10 of 10 people found the following review helpful
A practical and pragmatic approach,
This review is from: The Theory and Practice of Change Management (Paperback)
Change fails over 90% of the time according to Fortune magazine. In October 2007 the Hay Group published research that showed 97% of M&As in the UK and 91% in the EU fail to deliver on the strategic objectives expected. Often the failure comes from a less than ideal focus on leadership and the people aspects of change.
These figures suggest that people and organisations need all the help they can get. So could this book help?
John Hayes is Professor of Management at Leeds University Business School where he teaches change and organisation behaviour. The title immediately overcomes the potential barrier of an academic textbook in that the "practice" aspects are much more widespread than the 2002 edition. It includes material on practical interventions which engage people across the organisation rather than just the change initiator or their team. The other "growth area" is around the "soft skills for hard results" in terms of the stakeholder and leadership aspects together with managing relationships during the process of change.
Throughout the book there is a blend of the academic models, many of which will be familiar to MBAs together with illustrative case studies from Asda, BBC, etc as well as the public sector. These are complemented by reflective exercises which enable the practitioner and the commissioning manager/leader to take a holistic approach to the design of any intervention. All of these will help fill the gaps and abysses into which many change programmes fall.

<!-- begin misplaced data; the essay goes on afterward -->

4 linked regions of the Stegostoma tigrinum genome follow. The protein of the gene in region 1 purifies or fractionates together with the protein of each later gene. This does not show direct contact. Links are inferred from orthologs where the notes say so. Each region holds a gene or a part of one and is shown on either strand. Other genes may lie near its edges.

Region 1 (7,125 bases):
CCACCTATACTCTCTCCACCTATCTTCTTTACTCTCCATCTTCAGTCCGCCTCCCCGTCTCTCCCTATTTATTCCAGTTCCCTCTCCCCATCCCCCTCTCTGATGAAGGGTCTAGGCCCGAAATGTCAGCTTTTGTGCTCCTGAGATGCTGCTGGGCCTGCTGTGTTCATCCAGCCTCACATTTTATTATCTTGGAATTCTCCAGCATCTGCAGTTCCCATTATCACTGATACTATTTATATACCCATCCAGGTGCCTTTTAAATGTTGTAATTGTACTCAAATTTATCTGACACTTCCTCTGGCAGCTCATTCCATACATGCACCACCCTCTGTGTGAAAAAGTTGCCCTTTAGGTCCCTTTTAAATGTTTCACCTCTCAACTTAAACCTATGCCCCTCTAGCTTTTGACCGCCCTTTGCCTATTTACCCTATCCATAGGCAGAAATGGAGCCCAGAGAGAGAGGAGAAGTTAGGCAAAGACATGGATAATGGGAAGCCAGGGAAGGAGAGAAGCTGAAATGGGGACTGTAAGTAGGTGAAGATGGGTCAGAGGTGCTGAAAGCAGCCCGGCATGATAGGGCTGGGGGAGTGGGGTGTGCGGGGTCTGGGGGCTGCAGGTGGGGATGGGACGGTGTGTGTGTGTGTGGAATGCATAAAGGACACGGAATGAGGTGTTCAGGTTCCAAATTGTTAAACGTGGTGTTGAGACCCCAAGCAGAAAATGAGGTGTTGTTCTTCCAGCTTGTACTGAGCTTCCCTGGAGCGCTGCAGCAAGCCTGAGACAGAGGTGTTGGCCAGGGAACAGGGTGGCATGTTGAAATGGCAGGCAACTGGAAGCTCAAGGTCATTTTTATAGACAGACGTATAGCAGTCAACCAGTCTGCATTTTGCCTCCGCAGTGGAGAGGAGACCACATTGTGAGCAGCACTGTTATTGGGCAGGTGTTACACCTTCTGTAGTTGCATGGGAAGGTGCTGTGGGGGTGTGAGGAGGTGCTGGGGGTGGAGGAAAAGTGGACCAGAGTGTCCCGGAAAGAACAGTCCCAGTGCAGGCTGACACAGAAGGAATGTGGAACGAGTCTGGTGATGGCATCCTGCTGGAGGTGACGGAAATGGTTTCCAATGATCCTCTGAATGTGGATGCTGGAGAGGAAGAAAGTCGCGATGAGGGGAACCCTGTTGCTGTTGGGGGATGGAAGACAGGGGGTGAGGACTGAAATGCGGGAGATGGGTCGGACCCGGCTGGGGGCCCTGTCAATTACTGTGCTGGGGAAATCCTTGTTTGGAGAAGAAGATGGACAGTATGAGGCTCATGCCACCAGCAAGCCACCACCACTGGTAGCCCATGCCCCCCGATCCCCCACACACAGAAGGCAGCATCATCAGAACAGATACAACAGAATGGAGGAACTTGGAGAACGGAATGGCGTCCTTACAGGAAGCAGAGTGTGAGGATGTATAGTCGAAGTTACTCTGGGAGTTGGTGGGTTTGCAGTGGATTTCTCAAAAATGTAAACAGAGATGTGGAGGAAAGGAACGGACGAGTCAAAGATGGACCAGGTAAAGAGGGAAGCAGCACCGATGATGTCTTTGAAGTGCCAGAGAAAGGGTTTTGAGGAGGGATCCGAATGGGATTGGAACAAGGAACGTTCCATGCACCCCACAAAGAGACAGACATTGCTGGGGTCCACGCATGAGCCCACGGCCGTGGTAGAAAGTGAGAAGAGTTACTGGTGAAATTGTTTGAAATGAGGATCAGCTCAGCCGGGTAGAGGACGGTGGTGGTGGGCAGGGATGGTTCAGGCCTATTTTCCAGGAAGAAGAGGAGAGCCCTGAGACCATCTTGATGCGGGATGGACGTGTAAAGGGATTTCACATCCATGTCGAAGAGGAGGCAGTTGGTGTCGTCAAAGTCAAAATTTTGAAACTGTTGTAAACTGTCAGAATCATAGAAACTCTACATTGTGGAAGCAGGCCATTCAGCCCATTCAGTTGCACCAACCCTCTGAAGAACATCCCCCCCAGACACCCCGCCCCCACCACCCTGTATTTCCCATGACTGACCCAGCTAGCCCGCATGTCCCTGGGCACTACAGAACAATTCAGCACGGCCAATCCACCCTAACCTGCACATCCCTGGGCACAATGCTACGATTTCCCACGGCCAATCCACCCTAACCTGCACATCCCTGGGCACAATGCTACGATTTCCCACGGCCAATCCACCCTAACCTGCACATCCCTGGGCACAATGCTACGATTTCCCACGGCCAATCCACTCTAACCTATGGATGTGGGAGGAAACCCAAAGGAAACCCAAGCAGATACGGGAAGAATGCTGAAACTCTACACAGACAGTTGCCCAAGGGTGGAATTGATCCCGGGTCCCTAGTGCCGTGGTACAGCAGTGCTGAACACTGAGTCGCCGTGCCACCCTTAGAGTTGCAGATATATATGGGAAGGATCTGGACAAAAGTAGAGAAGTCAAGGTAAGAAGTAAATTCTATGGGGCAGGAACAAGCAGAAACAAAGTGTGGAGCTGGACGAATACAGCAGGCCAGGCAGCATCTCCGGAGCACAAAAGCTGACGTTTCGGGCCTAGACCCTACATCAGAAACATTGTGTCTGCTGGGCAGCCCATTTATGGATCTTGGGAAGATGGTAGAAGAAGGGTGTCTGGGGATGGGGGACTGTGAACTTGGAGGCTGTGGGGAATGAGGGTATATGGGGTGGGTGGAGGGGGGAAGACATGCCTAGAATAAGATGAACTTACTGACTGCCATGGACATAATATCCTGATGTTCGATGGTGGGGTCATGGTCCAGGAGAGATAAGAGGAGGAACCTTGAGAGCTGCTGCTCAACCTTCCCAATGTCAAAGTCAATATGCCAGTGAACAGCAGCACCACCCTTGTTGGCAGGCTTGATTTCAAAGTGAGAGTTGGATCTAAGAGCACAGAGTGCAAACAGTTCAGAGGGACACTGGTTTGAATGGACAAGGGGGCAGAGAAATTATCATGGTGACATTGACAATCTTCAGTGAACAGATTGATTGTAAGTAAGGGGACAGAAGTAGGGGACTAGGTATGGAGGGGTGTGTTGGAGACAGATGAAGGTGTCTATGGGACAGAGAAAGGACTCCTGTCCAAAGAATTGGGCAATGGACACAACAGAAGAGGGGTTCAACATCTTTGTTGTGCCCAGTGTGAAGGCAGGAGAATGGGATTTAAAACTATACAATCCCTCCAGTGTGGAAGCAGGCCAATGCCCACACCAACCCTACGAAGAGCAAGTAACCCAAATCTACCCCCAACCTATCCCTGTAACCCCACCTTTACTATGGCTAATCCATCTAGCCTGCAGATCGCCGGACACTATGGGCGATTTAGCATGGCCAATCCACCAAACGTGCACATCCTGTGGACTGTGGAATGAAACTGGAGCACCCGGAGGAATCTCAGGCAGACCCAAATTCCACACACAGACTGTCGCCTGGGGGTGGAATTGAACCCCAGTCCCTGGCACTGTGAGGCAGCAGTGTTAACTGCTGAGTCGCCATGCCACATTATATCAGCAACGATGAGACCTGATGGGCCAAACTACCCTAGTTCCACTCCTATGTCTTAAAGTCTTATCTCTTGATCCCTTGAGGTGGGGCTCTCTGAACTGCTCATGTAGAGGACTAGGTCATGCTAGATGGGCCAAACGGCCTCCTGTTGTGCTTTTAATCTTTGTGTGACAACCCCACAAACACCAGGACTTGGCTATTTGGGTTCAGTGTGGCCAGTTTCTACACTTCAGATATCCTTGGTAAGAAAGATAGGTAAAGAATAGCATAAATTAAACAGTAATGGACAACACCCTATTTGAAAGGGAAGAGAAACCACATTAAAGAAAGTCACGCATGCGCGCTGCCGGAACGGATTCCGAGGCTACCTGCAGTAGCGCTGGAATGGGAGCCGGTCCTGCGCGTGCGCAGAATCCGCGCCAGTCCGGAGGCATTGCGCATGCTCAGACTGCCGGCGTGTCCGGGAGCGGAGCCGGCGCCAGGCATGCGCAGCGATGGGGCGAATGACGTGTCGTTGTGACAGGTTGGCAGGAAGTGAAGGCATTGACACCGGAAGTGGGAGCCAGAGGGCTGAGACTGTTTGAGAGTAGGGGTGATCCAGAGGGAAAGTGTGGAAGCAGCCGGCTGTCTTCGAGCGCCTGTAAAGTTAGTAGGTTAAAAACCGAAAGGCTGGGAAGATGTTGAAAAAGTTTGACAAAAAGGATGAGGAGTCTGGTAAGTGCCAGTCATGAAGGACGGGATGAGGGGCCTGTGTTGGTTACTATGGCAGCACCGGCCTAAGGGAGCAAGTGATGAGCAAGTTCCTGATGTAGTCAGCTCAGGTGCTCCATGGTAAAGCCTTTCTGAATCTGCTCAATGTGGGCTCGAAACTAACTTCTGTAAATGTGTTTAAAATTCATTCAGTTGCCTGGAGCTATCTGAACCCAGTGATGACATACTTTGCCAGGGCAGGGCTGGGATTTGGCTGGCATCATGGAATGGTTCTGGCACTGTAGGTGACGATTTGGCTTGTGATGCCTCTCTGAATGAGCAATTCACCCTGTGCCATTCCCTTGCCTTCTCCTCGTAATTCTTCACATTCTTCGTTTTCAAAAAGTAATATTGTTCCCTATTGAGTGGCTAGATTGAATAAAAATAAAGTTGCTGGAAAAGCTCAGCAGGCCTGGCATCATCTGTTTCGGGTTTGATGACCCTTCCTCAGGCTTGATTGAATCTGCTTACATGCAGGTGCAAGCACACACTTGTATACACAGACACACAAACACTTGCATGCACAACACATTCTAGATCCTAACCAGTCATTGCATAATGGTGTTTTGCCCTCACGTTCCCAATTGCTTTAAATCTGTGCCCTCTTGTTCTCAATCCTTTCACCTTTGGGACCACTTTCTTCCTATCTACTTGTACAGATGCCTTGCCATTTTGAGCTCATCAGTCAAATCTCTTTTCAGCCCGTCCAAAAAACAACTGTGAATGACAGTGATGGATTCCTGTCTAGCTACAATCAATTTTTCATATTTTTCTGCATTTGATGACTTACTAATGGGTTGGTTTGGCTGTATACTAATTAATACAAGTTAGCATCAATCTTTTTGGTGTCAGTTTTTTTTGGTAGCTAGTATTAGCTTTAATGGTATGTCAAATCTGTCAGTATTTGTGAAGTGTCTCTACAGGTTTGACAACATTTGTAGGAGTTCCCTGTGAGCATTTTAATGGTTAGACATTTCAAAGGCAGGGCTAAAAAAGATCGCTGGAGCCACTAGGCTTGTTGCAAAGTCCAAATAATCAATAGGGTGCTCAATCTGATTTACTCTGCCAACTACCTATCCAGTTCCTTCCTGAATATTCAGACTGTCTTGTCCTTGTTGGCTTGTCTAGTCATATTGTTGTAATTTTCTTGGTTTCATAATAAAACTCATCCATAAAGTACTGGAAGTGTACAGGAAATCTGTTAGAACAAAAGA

So, who is the book for?
The immediate answer is for anyone who takes the process and success of change seriously, in that it addresses both the surface and deeper aspects - the latter often given insufficient attention hence the low success rate.
For the change and OD practitioner who wants a comprehensive reference in one place it is an everyday resource to have to hand. Certainly this is "must have" book for the corporate library.
For the practicing manager, whilst very readable, at 400 pages, it is perhaps too long to use in its entirety and is best used accessed by the relevant chapters.
For those of us who, as consultants, are helping organisations and teams through change this is a more accessible and practical book than many of the alternatives. I have certainly found the book a beneficial reminder and refresher of the do's and don'ts for success.